For some years the common refrain when it came to television shows was often heard throughout the land.
Why did they cancel my favourite show?
This colossal question was first entertained by me when Salvage One was chopped. Or was it Holmes and Yoyo? Each one had a place in my heart, filled with love and admiration, which was destroyed when the networks unceremoniously yanked those gems off the air.
Now, upon further reflections, and viewings of clips on YouTube, I realized these shows sucked like a black hole. Neither should have ever seen the light of day. But I was young and in love.
But for every Holmes and Yoyo, plenty of quality shows have gone to the celluloid graveyard far to soon. Firefly is one fine example of this problem. Arrested Development and Veronica Mars are others two that fit the bill, although I have never seen either one.
Calls have been going on years and years for reform of the ratings system, the all powerful and supposedly all knowing tracking of who watches what when. The logic to kill each of those shows was based mostly on the lack of ratings they gathered. But the Nielsen company, whose job it is keep track of our eyeballs, does not count internet watching, mass binge viewings of dvd sets owned or borrowed, or pvr recordings played back much later on.
They are still working with 20th century methods in a 21st century world.
To catch up to 2010, the idea is being looked at to somehow measure how popular a show is, week to week, by gauging it’s hashtag.
And they would learn a lot by this simple task.
Twitter uses are the only ones who can participate in this venture, but anyone online can see the results.
First off, what is your shows #hashtag? This is the word or phrase twitter uses put on their tweets in order to group them together online. Many, many new shows put the hashtag (this symbol # followed by the words used) somewhere on the bottom corner of the screen. This is something they really want us to read, tweet, and retweet to. And why all shows do not do this is a complete mystery to me.
For the network, they get a continuous stream of what devoted fans, casual viewers, and first timers, think and feel and reactions to what is happening. This also shows them all the various time shifting people do. The latest episode of NCIS? You can see it and tweet about it not on Tuesday night when it airs, but on Friday morning when it is convenient to your schedule. So all those invisible people, unknown and uncounted, become registered voters for the ratings. The fuller picture of just how popular a show is will be made clear to the networks, which is turn will help stave off the axe.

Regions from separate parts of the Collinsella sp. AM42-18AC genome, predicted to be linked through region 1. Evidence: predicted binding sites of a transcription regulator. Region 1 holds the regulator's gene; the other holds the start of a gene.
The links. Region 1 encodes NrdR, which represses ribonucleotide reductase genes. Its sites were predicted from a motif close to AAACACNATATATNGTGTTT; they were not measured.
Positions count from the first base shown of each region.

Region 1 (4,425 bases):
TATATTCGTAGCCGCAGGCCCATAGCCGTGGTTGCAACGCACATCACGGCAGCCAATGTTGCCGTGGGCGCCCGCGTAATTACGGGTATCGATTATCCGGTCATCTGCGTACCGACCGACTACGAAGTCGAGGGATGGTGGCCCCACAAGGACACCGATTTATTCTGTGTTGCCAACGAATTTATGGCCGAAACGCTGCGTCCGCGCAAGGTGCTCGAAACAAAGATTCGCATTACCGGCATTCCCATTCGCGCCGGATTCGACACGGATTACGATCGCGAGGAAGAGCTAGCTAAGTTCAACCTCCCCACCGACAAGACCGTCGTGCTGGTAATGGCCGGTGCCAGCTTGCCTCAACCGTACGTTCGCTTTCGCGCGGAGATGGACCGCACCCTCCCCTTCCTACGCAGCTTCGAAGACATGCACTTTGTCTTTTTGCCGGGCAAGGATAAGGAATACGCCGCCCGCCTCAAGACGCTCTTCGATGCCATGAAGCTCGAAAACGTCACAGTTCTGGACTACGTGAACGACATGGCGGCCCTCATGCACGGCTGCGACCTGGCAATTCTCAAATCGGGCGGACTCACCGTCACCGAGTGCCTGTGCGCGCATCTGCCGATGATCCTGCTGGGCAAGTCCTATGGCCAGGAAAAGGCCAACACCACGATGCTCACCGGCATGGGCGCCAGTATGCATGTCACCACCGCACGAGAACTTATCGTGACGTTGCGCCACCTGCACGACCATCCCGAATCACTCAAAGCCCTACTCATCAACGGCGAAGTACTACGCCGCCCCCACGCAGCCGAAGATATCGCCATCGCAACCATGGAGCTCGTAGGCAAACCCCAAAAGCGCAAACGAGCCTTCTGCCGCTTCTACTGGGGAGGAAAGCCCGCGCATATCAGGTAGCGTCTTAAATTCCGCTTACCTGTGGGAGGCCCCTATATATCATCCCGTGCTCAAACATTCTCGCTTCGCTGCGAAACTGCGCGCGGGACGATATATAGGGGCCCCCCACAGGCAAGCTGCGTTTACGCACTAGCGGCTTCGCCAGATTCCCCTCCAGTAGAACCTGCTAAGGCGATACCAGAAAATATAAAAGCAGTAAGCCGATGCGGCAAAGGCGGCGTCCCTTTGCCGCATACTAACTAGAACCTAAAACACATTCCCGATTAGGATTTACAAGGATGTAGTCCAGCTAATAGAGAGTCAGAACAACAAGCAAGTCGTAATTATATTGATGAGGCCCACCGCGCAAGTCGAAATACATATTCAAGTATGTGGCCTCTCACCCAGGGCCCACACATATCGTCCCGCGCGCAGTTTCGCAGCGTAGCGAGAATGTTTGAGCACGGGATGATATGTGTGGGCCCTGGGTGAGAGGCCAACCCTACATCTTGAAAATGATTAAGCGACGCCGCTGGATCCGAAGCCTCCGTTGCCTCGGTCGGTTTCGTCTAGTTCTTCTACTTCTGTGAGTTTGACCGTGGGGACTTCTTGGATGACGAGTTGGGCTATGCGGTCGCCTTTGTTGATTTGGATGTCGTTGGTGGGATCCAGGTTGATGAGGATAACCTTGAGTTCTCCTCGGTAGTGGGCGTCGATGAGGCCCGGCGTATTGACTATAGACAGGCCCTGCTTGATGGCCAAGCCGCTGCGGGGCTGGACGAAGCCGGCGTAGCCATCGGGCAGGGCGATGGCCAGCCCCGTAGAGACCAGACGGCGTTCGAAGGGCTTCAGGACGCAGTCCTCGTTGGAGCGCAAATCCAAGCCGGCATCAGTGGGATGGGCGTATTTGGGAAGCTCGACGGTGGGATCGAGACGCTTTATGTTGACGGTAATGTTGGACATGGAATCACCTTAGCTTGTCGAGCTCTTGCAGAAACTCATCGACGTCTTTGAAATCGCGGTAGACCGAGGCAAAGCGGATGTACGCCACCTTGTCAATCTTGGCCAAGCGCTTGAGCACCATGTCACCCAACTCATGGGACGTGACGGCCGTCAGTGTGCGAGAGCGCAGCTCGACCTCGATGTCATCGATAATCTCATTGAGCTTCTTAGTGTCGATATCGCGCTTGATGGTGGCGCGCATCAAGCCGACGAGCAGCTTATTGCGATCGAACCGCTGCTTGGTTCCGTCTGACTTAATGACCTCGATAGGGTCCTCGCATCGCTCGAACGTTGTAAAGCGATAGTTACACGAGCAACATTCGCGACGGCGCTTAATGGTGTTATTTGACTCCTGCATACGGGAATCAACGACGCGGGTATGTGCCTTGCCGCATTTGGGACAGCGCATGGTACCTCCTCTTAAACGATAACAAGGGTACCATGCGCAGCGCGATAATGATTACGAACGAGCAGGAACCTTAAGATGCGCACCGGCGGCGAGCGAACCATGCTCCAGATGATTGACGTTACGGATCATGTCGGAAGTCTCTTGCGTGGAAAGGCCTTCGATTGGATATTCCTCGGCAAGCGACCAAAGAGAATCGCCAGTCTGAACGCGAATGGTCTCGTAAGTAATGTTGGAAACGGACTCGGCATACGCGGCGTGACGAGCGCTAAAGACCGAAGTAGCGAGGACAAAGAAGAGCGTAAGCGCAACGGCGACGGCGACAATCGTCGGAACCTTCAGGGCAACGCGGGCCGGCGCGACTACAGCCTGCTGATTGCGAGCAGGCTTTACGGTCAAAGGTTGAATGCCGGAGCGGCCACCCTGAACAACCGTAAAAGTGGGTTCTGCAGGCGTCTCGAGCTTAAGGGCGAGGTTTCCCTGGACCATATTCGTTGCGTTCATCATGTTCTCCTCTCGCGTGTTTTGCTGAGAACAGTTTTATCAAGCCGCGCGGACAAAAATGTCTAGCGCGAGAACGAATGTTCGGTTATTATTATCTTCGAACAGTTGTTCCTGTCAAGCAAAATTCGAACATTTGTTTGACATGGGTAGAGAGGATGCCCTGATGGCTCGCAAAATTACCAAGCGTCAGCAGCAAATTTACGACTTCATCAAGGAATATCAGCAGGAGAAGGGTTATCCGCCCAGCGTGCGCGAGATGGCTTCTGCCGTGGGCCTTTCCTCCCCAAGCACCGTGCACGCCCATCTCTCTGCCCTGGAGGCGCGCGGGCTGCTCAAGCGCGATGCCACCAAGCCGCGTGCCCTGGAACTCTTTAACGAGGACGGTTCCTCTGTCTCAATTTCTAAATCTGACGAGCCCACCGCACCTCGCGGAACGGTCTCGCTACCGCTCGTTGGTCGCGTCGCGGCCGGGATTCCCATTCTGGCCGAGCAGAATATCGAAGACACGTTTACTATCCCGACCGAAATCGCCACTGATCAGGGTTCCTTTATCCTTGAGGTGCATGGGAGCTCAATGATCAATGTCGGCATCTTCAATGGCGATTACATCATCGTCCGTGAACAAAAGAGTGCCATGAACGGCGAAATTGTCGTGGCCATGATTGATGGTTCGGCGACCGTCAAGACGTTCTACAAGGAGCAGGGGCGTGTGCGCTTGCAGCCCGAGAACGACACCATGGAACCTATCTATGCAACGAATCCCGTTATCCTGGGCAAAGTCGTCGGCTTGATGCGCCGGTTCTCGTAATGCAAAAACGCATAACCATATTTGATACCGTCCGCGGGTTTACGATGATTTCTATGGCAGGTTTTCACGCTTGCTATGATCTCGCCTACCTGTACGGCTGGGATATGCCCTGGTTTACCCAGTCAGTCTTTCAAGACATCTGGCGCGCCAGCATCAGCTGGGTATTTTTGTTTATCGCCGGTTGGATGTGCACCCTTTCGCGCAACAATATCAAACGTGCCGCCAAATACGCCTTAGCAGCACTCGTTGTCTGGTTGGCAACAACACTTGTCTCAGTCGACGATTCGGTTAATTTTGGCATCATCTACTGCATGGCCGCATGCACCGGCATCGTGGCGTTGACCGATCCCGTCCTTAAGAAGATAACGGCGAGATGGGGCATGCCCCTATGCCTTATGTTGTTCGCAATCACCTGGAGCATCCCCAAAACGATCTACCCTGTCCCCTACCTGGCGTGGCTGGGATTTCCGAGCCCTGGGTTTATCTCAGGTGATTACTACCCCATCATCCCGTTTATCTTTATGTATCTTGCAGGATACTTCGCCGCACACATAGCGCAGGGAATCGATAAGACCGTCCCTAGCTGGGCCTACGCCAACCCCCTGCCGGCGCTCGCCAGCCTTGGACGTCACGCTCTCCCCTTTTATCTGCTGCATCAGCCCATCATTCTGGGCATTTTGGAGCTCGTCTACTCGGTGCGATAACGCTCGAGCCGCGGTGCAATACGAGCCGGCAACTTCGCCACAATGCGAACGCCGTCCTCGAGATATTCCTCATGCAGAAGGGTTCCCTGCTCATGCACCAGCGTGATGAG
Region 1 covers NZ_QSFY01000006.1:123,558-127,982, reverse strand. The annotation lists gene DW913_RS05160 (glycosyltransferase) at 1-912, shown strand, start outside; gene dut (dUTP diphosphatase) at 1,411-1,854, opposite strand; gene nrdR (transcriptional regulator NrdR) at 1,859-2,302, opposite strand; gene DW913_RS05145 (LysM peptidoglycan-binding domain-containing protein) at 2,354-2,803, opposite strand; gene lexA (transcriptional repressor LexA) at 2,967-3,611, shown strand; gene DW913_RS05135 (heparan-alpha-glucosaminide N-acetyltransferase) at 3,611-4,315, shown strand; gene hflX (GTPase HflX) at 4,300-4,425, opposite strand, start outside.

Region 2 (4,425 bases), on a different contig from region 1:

For the fans, we get to see a never ending dialogue from fellow devotees, both hardcore and occasional, providing commentary and thoughts to the goings on before us. All the twitter users reading this, try checking the feed when your show is on. You will be fascinated how many people, all over the map, who you will agree with, disagree with, and possibly even get to know. Plot glitches and out of character moments are immediately flagged and flogged. Foreboding and cliffhangers are gasped at and applauded, prompting rampant speculation. What is a treasure trove of viewing information for the network is a wonderful stream of fannish delights for us.
So tracking television on twitter is a win win for everyone.
Now how this concept will work in reality, I have no clue. Maybe sophisticated tracking software will monitor the hashtag and mathematically figure it all out. If they can get humanity to the moon, they can work this out.
When I got wind of this at the start of the new year, I tried to make certain that from now one I would tweet, with the proper hashtag, about my show every week.
For the record, at this time I love and adore the following television shows: Arrow, Copper, Doctor Who, Luther, Once Upon A Time, Sherlock, and Treme. And right now, Googliebear and I are catching up with Parenthood and How I Met Your Mother on dvd. Sarah Jane Adventures and Last Resort are almost done their network runs, and will soon be gone.
I am proud to say all these shows are immensely better than that tripe called Holmes and Yoyo. Thankfully, my tastes have matured a bit since I was a wee little lad.
Twitter and the networks are witness to that.
P.S. But I still stand by Ark II and Vegetable Soup: Outerscope as being excellent shows, gone to soon.